With the ongoing energy crisis causing heating, electric and gas bills in UK homes to soar, it’s understandable that you’re wanting to compare how efficient a hard-shelled hot tub is compared to an inflatable spa.
This depends on a range of factors including how often you are wanting to use the hot tub and if you are wanting a long-term investment in a hard-shelled spa, or if you are wanting an inflatable spa to test if a hot tub is something you enjoy.
Hard-Shelled Spas Take Less Time To Heat Up
Hard-shelled spas are always quicker to heat up. The main reason is because the heater is integrated within the spa meaning there is no chilling of the water between the external heater and the spa. As a rule, the heater unit is larger, typically a 3kw unit.
You then have the spa insulation, as this is far superior on a hard shell hot tub, the heater is not fighting heat loss through a lack of insulation.
Hard Shell tubs will typically raise the water temperature at 2 degrees per hour. An inflatable hot tub will raise the temperature at 1 degree per hour.
Find out more about our innovative insulation system by looking at our hot tub range
Once Heated, They Stay Heated
As we mentioned earlier, our innovative insulation system in our hard-shelled hot tubs means that the water retains a warmer temperature than inflatable spas, which means it takes less time and less energy to heat up when you are wanting to use it. But it also has its benefits when you are using your hot tub, as the temperature controls mean you don’t need to compromise losing heat in the water to enjoy the powerful massage jets.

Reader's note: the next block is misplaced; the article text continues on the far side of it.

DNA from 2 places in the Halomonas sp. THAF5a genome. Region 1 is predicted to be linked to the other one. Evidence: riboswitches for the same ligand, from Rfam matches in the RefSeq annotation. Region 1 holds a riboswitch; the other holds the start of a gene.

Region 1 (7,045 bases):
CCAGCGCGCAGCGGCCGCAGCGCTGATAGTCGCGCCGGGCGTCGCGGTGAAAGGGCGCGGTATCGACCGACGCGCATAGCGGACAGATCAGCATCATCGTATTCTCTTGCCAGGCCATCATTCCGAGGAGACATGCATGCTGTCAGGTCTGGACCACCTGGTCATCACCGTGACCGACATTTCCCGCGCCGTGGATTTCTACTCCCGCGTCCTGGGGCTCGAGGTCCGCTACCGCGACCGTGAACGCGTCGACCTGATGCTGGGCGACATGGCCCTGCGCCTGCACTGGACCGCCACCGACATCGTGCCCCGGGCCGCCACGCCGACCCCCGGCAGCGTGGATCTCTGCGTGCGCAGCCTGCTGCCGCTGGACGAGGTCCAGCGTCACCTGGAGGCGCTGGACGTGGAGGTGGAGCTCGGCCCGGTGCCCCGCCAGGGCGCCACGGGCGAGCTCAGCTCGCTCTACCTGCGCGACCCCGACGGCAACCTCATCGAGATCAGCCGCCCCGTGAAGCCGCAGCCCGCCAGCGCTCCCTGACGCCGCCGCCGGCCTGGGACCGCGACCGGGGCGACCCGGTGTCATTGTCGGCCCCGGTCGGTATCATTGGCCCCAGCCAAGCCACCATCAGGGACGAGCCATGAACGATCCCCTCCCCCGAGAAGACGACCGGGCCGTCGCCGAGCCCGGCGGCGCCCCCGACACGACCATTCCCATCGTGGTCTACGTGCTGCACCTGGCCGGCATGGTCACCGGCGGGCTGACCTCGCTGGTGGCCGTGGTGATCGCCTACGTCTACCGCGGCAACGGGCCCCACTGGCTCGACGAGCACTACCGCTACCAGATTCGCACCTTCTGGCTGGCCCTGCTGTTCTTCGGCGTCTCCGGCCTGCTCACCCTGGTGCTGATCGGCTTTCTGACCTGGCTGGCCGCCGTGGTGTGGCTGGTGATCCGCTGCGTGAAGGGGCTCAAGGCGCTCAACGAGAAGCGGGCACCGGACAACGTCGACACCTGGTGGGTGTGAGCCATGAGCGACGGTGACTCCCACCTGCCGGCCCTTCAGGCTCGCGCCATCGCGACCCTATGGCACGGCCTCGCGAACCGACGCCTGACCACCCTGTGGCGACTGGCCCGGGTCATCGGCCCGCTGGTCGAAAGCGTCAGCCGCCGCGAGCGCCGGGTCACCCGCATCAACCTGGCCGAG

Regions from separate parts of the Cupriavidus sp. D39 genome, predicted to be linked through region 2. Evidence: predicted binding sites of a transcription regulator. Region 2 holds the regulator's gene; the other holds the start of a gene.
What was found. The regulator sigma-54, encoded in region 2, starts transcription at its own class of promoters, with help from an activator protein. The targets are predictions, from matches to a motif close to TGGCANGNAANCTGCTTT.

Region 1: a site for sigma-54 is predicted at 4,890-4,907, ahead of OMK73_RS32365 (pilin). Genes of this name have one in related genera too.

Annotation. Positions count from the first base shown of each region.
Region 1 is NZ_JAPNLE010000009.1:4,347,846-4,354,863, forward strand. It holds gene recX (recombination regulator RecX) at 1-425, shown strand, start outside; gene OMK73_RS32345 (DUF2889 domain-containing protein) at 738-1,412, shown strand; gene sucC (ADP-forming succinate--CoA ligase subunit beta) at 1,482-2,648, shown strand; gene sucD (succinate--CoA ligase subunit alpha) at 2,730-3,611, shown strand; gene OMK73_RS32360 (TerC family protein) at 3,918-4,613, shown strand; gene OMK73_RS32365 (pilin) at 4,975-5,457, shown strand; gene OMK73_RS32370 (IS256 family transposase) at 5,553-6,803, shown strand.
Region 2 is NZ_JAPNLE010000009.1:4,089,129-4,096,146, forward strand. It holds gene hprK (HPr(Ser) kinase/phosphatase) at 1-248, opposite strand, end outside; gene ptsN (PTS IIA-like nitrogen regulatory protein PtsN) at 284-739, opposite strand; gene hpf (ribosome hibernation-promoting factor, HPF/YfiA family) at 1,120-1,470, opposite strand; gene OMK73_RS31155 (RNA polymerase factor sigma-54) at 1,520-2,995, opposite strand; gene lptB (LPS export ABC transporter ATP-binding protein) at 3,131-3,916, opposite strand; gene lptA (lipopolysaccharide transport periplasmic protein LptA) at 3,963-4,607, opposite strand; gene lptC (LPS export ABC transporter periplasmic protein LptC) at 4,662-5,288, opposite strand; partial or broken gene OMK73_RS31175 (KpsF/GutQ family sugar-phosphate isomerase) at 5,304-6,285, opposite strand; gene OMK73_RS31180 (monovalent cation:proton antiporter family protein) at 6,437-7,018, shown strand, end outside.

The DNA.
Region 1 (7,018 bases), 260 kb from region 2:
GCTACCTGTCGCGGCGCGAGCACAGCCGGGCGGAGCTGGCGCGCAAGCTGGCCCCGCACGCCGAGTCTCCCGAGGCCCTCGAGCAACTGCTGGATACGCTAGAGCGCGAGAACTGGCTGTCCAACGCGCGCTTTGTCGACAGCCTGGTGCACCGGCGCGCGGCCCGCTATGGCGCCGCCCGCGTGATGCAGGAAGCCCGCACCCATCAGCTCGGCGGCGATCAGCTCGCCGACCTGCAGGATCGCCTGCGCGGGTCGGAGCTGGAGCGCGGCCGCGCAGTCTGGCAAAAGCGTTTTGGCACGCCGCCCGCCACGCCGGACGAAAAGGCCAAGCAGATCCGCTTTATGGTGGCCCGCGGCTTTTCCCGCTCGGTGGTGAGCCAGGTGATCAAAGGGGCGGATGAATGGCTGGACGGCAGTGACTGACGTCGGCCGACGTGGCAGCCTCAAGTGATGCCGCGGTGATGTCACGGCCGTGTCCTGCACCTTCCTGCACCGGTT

However, an inflatable hot tub uses an Air Introduction System to power their jets which creates a more ‘bubbly’ effect than massaging your body. This system draws cold air from outside the spa into the water, which cools the water. Whereas hard-shelled spas pump the hot water from the inside the tub around through the jets. This provides a more intense massage but also does not cool the water. Warm air can be introduced to some jets byway of a venturi effect to make the jetting more powerful. However this warm air is captured from the inside of the cabinet heat retention area.
Lastly when our hard shell spa is not in use, the high-density foam lid helps keep your heat inside, which is far more effective than the inflatable lid on soft shell spa.
Which Type of Hot Tub Is the Most Efficient?
Overall hard-shelled hot tubs offer more efficient running costs in the long-term, although they come with the higher price tag. Comparatively, although inflatable spas are more affordable in terms of the initial cost, they can run up higher depending on how much you use them.